Richard A. Bloom
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Christopher Snow Hopkins and Naureen Khan
Dec. 9, 2010, 11:43 a.m.

Hill People

Tom Kahn

When Tom Kahn looks at the fed­er­al budget, he sees more than just dol­lars and cents.

“The budget is at the core of most key is­sues that elec­ted of­fi­cials de­cide: How much do we tax? How much do we spend on guns and but­ter?” Kahn says. “You have to al­ways re­mem­ber that be­hind a table of budget num­bers are mil­lions of real people.”

Rep. Chris Van Hol­len, D-Md., the in­com­ing rank­ing mem­ber on the House Budget Com­mit­tee, has asked Kahn to stay on as Demo­crat­ic staff dir­ect­or and chief coun­sel. Kahn served as staff dir­ect­or for 14 years un­der Rep. John Spratt, the out­go­ing com­mit­tee chair­man, who was de­feated by South Car­o­lina state Sen. Mick Mul­vaney in Novem­ber.

Kahn, 55, says that his con­tinu­ing goal is to serve the mem­bers of the House Demo­crat­ic Caucus as the na­tion­al spot­light turns to the coun­try’s long-term fisc­al chal­lenges.

A nat­ive of Brook­line, Mass., he gradu­ated from Tufts Uni­versity in Bo­ston in 1977. He’s been on Cap­it­ol Hill ever since, tak­ing only one break to pick up his law de­gree from the Geor­getown Uni­versity Law Cen­ter and work for a private prac­tice from 1981 to ‘86.

Ex­cept for a stint on the Brook­line Town Coun­cil — a seat he won when he was 19 — Kahn has al­ways been more in­ter­ested in be­hind-the-scenes work than in elec­ted of­fice. One im­port­ant les­son he has drawn from work­ing on Cap­it­ol Hill while jug­gling his re­spons­ib­il­it­ies as fath­er to a 3-year-old and a 6-month-old: “Sleep is an op­tion.”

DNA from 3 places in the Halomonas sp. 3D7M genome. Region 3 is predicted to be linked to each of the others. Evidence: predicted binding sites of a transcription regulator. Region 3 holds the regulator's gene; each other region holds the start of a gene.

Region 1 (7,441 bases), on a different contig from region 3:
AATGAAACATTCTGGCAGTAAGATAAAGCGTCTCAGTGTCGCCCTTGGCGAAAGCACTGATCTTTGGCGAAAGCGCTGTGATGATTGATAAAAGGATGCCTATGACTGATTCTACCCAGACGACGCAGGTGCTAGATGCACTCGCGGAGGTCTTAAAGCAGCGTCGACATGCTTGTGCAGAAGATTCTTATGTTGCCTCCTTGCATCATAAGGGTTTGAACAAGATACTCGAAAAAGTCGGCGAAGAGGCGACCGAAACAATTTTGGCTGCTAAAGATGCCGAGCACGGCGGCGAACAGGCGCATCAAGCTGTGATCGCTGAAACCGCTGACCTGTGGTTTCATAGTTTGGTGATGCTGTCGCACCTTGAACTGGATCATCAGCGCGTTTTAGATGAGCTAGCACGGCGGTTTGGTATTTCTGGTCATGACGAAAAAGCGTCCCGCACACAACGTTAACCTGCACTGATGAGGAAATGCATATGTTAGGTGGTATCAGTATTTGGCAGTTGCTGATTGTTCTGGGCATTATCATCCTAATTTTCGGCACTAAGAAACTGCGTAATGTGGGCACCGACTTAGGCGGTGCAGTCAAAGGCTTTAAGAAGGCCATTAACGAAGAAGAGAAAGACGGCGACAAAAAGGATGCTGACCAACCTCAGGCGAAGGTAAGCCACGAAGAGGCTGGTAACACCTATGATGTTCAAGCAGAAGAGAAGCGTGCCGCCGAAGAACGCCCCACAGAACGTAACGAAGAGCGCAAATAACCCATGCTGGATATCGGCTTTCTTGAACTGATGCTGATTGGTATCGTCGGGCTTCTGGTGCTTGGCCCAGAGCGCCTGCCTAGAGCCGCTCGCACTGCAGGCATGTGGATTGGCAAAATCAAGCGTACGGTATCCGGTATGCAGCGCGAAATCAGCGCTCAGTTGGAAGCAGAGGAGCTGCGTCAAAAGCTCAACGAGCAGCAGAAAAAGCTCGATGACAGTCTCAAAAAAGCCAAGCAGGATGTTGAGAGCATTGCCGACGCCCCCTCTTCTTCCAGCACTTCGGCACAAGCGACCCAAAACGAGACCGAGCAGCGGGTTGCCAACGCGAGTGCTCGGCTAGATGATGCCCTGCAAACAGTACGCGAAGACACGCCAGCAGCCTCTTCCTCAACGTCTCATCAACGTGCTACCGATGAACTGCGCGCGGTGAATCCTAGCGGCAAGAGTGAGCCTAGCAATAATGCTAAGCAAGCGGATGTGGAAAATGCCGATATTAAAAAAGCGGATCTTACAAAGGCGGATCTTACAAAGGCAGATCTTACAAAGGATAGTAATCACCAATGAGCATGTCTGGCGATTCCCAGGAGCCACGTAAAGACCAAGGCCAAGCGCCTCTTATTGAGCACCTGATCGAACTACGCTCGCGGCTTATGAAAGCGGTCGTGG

Naur­een Khan

At the Bar

Stephanie Kan­wit

Stephanie Kan­wit was a stu­dent at the Columbia Uni­versity Law School when the cam­pus was con­vulsed by protests in the 1960s. “It was a hor­rible time. I can’t say enough bad things about it,” she says. “I think people show their worst sides when there’s that kind of “¦ ten­sion in the polit­ic­al sys­tem.”

Kan­wit ac­know­ledges, “Some­times, civil dis­obedi­ence is ne­ces­sary, but it’s really the rare case. And in this par­tic­u­lar situ­ation, those protests brought out the worst in every­body.”

She is the new­est ad­di­tion to the Wash­ing­ton of­fice of Man­att, Phelps & Phil­lips. A com­mer­cial lit­ig­at­or and a one­time re­gion­al dir­ect­or for the Fed­er­al Trade Com­mis­sion, Kan­wit has spent her leg­al ca­reer chip­ping away at sexu­al dis­crim­in­a­tion and “mak­ing sure that all Amer­ic­ans had equal rights un­der law.” In the early 1970s, she was a plaintiff in a law­suit chal­len­ging Chica­go’s male-only lunch­eon clubs, “which kept wo­men from real­iz­ing their full po­ten­tial by keep­ing them from sites where busi­ness was con­duc­ted,” she says. Even though Kan­wit ul­ti­mately lost that case, “we had a lot of press cov­er­age, as you might ima­gine, and by the end of the 1970s, all of the clubs in Chica­go had ad­mit­ted wo­men.”